Modeling Human Cardiac Hypertrophy in Stem Cell-Derived CardiomyocytesOvchinnikova, E., Hoes, M., Ustyantsev, K., Bomer, N., de Jong, T. V., van der Mei, H., Berezikov, E. & van der Meer, P., 13-Mar-2018, In : Stem Cell Reports. 10, 3, p. 794–807 14 p.
Research output: Contribution to journal › Article › Academic › peer-review
Cardiac hypertrophy accompanies many forms of cardiovascular diseases. The mechanisms behind the development and regulation of cardiac hypertrophy in the human setting are poorly understood, which can be partially attributed to the lack of a human cardiomyocyte-based preclinical test system recapitulating features of diseased myocardium. The objective of our study is to determine whether human embryonic stem cell-derived cardiomyocytes (hESC-CMs) subjected to mechanical stretch can be used as an adequate in vitro model for studying molecular mechanisms of cardiac hypertrophy. We show that hESC-CMs subjected to cyclic stretch, which mimics mechanical overload, exhibit essential features of a hypertrophic state on structural, functional, and gene expression levels. The presented hESC-CM stretch approach provides insight into molecular mechanisms behind mechanotransduction and cardiac hypertrophy and lays groundwork for the development of pharmacological approaches as well as for discovering potential circulating biomarkers of cardiac dysfunction. In this article, Berezikov, van der Meer, and colleagues used stem cell-derived cardiomyocytes to model human cardiac hypertrophy. Their approach provides novel insights into molecular mechanisms behind mechanotransduction and cardiac hypertrophy and lays groundwork for the development of new pharmacological approaches as well as for discovering new potential circulating biomarkers of cardiac dysfunction.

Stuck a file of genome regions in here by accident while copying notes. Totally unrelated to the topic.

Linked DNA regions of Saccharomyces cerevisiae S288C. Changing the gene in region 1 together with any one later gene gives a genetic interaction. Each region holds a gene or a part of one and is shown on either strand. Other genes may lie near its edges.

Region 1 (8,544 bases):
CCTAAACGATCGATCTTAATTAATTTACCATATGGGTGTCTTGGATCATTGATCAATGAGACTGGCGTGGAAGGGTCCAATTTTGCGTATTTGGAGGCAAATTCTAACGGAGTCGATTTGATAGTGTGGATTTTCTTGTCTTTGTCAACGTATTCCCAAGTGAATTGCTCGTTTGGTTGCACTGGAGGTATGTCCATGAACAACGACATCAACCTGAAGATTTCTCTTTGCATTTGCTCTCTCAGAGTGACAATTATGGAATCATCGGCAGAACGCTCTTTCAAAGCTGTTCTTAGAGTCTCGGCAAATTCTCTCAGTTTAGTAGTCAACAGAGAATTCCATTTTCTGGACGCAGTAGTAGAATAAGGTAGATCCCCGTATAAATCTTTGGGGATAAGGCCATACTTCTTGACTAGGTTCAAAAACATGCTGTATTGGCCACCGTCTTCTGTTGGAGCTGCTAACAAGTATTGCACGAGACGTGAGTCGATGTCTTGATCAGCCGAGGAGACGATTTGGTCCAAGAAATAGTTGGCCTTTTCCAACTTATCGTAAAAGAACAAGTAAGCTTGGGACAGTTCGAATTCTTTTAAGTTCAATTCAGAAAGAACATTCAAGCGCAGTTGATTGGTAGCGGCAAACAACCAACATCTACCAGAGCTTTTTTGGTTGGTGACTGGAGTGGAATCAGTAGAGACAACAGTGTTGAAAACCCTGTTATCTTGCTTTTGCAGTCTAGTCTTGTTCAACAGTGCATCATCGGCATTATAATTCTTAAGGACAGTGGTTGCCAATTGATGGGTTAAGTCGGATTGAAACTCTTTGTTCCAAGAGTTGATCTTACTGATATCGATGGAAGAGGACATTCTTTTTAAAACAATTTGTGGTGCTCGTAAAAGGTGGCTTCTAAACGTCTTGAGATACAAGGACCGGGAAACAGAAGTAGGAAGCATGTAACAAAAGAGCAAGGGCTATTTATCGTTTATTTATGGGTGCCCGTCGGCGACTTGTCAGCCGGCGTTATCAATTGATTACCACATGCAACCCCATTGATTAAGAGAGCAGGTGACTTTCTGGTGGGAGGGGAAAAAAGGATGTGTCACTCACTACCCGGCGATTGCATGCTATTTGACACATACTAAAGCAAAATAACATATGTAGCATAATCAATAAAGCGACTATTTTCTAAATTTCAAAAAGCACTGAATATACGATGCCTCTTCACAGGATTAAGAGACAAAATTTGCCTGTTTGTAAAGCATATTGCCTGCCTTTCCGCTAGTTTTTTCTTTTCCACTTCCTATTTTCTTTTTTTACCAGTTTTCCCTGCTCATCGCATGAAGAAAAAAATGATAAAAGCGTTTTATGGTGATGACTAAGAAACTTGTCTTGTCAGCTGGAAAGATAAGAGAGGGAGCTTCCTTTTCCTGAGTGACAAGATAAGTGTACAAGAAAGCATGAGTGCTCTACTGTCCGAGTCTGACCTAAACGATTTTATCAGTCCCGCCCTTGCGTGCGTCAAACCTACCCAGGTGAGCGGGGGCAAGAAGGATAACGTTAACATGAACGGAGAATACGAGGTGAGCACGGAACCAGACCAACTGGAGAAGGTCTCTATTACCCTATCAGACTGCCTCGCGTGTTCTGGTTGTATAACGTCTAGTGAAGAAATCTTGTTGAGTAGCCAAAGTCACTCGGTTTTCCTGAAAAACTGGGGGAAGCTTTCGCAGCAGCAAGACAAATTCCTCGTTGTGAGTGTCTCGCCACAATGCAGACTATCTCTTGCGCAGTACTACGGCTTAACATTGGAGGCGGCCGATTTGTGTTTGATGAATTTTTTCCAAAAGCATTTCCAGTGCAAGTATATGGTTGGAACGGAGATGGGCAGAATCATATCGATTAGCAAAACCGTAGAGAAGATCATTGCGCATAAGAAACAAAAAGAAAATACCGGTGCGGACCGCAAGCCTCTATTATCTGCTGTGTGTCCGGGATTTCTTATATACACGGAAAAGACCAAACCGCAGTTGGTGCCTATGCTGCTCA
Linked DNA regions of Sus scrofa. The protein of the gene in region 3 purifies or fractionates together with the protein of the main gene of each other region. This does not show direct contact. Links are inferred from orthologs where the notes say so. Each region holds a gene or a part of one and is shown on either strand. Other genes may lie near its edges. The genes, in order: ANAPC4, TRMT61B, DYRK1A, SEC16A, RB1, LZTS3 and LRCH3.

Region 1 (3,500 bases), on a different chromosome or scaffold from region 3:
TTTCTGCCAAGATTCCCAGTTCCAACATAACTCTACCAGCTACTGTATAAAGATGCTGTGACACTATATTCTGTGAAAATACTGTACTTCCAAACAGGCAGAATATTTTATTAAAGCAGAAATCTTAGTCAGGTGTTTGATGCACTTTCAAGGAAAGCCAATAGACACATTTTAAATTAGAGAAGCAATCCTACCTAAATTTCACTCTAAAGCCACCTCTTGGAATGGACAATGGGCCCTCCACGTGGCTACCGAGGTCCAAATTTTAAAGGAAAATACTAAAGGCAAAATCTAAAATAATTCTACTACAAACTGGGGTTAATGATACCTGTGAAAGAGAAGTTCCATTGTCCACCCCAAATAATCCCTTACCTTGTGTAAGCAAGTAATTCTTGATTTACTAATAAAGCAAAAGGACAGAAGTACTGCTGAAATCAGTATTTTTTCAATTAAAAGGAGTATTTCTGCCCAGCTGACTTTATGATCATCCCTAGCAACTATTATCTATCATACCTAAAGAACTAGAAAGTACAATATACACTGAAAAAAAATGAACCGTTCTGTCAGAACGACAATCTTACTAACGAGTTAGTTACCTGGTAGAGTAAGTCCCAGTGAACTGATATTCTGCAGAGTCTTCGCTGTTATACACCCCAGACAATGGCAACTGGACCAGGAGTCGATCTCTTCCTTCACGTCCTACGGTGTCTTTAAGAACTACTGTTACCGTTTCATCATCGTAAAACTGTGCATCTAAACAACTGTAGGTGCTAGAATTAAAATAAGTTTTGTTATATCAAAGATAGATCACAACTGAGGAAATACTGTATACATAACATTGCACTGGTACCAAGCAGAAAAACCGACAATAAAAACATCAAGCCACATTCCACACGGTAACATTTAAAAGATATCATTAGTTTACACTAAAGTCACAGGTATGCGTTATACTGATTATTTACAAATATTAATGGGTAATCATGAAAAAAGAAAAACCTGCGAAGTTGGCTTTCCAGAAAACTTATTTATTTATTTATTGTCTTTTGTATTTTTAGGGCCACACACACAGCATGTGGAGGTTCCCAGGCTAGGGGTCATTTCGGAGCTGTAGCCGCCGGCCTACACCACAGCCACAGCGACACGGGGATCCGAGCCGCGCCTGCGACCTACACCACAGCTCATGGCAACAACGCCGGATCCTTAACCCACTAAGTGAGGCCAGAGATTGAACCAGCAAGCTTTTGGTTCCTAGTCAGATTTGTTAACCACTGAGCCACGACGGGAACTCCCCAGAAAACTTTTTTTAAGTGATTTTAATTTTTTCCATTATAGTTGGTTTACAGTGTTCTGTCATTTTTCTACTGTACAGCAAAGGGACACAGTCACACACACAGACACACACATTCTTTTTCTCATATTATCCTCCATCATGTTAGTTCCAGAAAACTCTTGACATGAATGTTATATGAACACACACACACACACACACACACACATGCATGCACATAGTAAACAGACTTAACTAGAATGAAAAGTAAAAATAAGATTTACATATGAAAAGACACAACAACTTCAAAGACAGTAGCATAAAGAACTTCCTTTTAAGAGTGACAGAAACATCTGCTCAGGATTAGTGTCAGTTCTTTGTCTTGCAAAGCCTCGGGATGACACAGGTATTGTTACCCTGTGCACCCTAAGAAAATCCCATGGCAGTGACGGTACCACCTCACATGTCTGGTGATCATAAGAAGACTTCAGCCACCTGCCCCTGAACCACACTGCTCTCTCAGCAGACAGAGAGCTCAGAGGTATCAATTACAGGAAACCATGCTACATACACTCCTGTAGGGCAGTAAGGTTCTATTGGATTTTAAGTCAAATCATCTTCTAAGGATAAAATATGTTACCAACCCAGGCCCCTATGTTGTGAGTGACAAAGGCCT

|Number of pages||14|
|Journal||Stem Cell Reports|
|Publication status||Published - 13-Mar-2018|
- Cardiomyocytes stretch response, Human cardiomyocytes, Hypertrophy, in vitro disease modeling, Mechanotransduction, Stem cells, GROWTH, APOPTOSIS, PRESERVED EJECTION FRACTION, HEART-FAILURE, FIBROBLAST ACTIVATION, TRANSCRIPTION FACTOR, THERAPEUTIC TARGET, VOLUME OVERLOAD, GENE-EXPRESSION, PROTEIN